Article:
Herein lies the problem: When physicians don’t talk to their patients about the cost of the care they receive, patients who are blindsided by medical bills may stop showing up for appointments, stop taking medications, and/or decide against pursuing their recommended treatment plans, which reduces the cost of care in the short term but can result in higher costs—for payers, providers, and patients—in the long term.

“We as physicians are trained to try to help patients weigh pros and cons [associated with treatment paths], but we don’t do that well when it comes to costs,” says Peter Ubel, MD, professor of business administration and medicine at Duke University. “Take an ultrasound, for example. A lot of [physicians] think, ‘What’s the downside? It’s a non-invasive test. I’ll just [order an ultrasound] and check the results.’”

What physicians often forget is that the cost of that ultrasound—which could be as much as $500—can “invade our patients’ wallets,” he says.

To read the rest of this article, please visit the Modern Medicine Network.

The views, opinions and positions expressed by these authors and blogs are theirs and do not necessarily represent that of the Bioethics Research Library and Kennedy Institute of Ethics or Georgetown University.

Bioethics Blogs

Crossing the Line: When Doctors’ Beliefs Endanger Patients’ Autonomy and Health

by Craig M. Klugman, Ph.D.

In 2016 the Illinois legislature passed and Governor Bruce Rauner signed into law Public Act 099-690 (SB 1564), an amendment to the Health Care Right of Conscience Act. This change states “It is also the public policy of the State of Illinois to ensure that patients receive timely access to information and medically appropriate care.” The change requires physicians to inform patients about legal treatment options including their factual risks and benefits, but does not require the physician to perform such services. If the hospital or physician has a conscientious objection to performing a procedure, then the patient must be referred to or transferred to someone or some facility that will.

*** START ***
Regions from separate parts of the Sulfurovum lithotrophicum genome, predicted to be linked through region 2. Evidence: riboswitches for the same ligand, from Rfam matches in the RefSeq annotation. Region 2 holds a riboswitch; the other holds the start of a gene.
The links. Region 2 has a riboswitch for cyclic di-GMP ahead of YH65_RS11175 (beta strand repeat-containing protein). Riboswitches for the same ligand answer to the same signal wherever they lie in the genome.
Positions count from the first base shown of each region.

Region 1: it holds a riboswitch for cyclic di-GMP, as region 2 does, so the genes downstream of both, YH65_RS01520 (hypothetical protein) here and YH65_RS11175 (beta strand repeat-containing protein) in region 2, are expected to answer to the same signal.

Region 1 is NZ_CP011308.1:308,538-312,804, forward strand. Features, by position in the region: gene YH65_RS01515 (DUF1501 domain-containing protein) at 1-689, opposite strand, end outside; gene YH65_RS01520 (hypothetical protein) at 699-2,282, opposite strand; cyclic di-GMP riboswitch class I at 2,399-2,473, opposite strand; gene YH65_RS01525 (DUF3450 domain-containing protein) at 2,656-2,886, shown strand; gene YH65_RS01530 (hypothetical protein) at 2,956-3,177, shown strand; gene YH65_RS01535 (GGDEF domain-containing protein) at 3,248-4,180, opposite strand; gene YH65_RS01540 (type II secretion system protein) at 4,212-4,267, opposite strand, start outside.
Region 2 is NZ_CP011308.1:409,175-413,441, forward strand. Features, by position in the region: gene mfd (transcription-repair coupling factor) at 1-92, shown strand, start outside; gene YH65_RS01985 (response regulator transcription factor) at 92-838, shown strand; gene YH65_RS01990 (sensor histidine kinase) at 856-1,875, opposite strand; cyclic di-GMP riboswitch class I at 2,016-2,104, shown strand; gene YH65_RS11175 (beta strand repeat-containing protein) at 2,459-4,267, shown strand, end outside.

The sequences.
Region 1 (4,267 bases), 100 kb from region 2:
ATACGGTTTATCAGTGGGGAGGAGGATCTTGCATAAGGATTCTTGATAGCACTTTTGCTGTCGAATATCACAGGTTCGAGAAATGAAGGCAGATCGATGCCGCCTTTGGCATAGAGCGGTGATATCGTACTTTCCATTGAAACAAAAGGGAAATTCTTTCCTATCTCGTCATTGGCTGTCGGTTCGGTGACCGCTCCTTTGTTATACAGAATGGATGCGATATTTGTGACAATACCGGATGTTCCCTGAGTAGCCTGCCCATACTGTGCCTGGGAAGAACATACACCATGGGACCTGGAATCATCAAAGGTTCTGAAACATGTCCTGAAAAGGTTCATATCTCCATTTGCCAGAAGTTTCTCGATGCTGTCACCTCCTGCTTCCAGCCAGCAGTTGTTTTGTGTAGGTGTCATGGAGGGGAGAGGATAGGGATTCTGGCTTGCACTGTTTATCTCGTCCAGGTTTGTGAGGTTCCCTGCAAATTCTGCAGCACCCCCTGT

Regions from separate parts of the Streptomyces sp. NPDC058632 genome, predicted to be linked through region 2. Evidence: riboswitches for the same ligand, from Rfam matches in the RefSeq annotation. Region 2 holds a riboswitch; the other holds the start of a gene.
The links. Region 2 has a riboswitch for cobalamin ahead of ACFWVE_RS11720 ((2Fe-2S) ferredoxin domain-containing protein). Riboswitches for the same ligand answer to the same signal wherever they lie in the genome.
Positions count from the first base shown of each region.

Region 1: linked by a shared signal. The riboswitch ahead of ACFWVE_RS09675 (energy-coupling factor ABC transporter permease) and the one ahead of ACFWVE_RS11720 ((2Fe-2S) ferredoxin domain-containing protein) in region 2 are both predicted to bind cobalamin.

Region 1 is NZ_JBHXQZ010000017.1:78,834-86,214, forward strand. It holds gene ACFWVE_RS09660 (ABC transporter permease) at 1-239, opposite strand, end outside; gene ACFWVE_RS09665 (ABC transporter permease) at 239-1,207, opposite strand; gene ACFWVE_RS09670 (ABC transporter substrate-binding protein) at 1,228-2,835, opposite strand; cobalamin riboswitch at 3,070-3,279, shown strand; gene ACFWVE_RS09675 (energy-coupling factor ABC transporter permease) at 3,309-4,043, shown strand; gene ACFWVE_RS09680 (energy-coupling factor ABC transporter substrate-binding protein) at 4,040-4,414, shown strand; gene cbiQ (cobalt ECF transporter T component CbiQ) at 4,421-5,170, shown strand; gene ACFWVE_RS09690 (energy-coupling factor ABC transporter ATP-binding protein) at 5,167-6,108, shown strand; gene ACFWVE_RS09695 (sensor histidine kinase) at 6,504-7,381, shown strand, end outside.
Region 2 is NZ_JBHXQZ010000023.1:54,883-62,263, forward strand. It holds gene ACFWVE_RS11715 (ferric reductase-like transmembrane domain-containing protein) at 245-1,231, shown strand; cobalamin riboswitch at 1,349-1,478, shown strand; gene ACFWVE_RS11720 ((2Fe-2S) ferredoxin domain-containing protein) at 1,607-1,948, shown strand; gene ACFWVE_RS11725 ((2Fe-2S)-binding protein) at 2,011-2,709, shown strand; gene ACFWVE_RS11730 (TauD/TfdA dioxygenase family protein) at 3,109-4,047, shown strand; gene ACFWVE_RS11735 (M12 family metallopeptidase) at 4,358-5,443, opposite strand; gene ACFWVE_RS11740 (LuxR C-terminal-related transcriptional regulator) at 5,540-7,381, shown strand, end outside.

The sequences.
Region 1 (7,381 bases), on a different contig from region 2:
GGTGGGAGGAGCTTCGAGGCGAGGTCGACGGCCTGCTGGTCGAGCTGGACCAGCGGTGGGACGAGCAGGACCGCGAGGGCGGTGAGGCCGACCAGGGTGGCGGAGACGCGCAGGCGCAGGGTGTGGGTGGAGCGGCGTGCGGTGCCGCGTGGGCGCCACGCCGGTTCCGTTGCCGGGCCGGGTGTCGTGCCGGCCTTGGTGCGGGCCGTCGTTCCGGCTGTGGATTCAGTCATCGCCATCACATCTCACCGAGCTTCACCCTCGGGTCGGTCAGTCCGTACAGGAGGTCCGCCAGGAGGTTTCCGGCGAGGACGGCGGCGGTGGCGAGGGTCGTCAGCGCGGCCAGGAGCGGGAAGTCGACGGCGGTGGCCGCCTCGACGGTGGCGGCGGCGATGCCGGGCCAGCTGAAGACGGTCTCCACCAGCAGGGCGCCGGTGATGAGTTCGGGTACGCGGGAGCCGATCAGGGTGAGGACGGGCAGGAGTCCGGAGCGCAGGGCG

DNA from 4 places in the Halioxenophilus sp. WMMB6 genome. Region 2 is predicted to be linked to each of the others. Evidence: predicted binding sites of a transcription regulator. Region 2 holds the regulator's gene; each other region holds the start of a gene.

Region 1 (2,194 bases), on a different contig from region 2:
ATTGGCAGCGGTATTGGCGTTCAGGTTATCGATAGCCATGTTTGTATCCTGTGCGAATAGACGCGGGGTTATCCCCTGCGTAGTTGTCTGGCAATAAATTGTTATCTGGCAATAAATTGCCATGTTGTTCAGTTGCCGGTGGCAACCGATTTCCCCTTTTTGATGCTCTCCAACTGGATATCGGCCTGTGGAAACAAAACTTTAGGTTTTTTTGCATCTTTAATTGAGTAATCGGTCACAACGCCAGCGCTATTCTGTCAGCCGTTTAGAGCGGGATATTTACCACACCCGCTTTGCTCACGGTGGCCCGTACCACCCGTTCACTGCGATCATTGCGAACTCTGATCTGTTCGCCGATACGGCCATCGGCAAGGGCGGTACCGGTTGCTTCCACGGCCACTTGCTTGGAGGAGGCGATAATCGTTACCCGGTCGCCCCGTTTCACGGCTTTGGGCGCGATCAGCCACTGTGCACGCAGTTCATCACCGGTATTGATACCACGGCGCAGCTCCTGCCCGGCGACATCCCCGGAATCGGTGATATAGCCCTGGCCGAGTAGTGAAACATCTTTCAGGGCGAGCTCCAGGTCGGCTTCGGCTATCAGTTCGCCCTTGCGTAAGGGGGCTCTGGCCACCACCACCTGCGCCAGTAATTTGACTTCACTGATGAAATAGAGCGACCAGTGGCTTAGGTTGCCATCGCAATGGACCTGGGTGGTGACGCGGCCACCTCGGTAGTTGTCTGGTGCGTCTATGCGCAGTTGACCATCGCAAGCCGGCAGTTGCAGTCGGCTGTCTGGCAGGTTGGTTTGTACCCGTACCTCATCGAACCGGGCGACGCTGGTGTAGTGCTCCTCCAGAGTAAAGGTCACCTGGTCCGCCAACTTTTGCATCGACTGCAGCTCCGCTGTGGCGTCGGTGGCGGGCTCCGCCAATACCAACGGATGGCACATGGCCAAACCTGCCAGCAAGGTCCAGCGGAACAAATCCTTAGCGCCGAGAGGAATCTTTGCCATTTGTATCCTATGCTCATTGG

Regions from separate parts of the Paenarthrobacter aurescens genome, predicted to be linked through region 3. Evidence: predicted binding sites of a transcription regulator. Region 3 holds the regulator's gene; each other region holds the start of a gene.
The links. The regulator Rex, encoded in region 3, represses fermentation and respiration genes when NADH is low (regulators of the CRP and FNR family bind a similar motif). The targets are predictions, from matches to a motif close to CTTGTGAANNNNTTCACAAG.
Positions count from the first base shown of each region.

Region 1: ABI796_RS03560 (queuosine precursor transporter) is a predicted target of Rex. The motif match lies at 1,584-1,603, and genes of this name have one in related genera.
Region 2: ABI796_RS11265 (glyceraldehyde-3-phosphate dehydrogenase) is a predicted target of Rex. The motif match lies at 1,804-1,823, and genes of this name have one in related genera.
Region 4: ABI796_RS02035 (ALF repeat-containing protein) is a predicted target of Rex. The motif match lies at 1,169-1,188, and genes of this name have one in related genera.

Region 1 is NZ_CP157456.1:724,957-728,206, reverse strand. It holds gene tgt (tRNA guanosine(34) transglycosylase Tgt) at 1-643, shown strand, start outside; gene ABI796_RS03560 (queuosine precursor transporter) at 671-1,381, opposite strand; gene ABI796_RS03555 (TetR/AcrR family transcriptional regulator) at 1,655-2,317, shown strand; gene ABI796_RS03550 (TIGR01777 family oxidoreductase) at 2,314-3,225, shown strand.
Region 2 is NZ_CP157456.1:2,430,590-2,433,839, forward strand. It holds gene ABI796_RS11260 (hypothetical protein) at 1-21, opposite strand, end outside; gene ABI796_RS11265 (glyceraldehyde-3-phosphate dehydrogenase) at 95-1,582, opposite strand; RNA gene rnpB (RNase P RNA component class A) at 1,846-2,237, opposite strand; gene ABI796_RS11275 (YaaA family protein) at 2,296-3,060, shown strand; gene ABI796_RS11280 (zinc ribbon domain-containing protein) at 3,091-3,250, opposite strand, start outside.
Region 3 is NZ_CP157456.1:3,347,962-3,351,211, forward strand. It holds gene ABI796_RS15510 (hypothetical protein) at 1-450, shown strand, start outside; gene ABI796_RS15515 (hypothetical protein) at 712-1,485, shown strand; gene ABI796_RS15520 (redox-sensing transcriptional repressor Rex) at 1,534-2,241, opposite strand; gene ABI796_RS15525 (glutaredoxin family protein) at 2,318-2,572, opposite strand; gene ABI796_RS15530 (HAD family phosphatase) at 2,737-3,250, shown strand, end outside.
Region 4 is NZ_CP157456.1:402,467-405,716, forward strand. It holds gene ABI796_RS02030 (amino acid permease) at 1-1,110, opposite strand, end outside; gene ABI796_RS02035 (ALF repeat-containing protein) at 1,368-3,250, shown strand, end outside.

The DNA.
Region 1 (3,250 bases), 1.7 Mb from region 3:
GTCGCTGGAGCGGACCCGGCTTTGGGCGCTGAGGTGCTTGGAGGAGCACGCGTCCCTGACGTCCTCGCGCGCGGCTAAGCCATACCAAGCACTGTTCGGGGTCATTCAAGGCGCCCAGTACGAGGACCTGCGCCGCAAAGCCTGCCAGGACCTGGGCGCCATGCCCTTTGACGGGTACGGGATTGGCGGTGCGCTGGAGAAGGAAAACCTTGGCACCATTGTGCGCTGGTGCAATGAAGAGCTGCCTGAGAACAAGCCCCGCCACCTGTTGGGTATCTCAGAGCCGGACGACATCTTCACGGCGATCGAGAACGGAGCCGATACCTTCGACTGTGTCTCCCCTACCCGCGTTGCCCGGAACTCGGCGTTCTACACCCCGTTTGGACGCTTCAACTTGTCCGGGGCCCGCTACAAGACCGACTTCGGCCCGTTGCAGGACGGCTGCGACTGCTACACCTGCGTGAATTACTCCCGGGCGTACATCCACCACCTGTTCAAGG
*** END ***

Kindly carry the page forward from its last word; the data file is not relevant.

For this effort, state officers have been sued in both state and federal courts by the Alliance Defending Freedom on behalf of a group of “pregnancy centers,” a doctor and her medical practice in Rockford, IL. Their complaint is that this law “forces them to promote abortion regardless of their ethical of moral views.” In other words, because the law requires doctors to allow patients to know all of their legal options indicated under standard of care and to be transferred elsewhere for services a physician or facility will not perform, this violates their religious freedom. The plaintiffs want it to be legal to lie, obfuscate, and keep information from patients and to keep patients away from legal and safe, medically indicated procedures. Specifically, this suit cites abortion.

Most surprisingly, a judge in a rural county has issued an injunction against the law going into effect (only) for the named plaintiffs.

The views, opinions and positions expressed by these authors and blogs are theirs and do not necessarily represent that of the Bioethics Research Library and Kennedy Institute of Ethics or Georgetown University.

Bioethics Blogs

Web Roundup: Moving forward in the face of uncertainty and debatable facts by Jane Roberts

And so ends 2016 – a year many have regarded as pretty topsy-turvy and trying at times. The focus of this month’s web roundup relates to how we operate when faced with uncertainty. The last twelve months have certainly shed light on how it is within our nature to crave and create structure and meaning for ourselves, and what happens when we are confronted with disruptions to our sense of what is fact, what is a result of our own belief systems, and where the two intersect.

One fact that we can all agree on is that we now live in a time of unprecedented access to information, with seemingly limitless ways to find out what we want to hear, precisely when we want to hear it. This article addresses the question of why so many are afraid of so much, with the authors suggesting that fears themselves create a new risk for our health and well-being that need to be addressed. Perhaps when it comes to anxiety in relation to the unknown, it is sometimes better for us to be pessimistic from the start rather than suddenly thrown into the realm of uncertainty. The illusion of hope is more anxiety-inducing that the certainty of failure, and sometimes we are more adversely affected by not knowing if a result is going to be positive or negative than we are by expecting a negative result, as suggested here. Misperceiving certain risks may actually be more significant, and hazardous, than any one individual risk, however this is very much culturally based.

The views, opinions and positions expressed by these authors and blogs are theirs and do not necessarily represent that of the Bioethics Research Library and Kennedy Institute of Ethics or Georgetown University.